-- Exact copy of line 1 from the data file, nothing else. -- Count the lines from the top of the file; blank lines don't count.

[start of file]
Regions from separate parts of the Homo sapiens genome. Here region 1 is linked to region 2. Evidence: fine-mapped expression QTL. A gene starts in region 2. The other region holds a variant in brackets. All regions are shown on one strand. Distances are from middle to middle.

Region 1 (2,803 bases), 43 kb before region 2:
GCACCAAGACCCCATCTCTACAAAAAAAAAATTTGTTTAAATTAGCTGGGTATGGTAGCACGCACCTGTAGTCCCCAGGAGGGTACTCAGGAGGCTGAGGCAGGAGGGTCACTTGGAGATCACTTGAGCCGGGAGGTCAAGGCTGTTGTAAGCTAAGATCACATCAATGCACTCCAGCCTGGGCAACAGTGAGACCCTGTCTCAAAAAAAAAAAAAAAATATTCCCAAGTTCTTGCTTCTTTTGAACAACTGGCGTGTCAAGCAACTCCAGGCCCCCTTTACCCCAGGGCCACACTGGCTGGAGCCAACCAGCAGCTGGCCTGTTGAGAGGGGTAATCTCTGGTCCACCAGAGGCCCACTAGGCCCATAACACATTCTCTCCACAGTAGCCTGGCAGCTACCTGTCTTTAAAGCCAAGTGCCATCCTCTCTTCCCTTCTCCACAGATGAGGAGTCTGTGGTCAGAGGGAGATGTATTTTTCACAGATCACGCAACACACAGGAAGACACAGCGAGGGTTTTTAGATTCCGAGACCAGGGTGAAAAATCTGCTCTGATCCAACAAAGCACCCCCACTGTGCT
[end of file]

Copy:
Regions from separate parts of the Homo sapiens genome. Here region 1 is linked to region 2. Evidence: fine-mapped expression QTL. A gene starts in region 2. The other region holds a variant in brackets. All regions are shown on one strand. Distances are from middle to middle.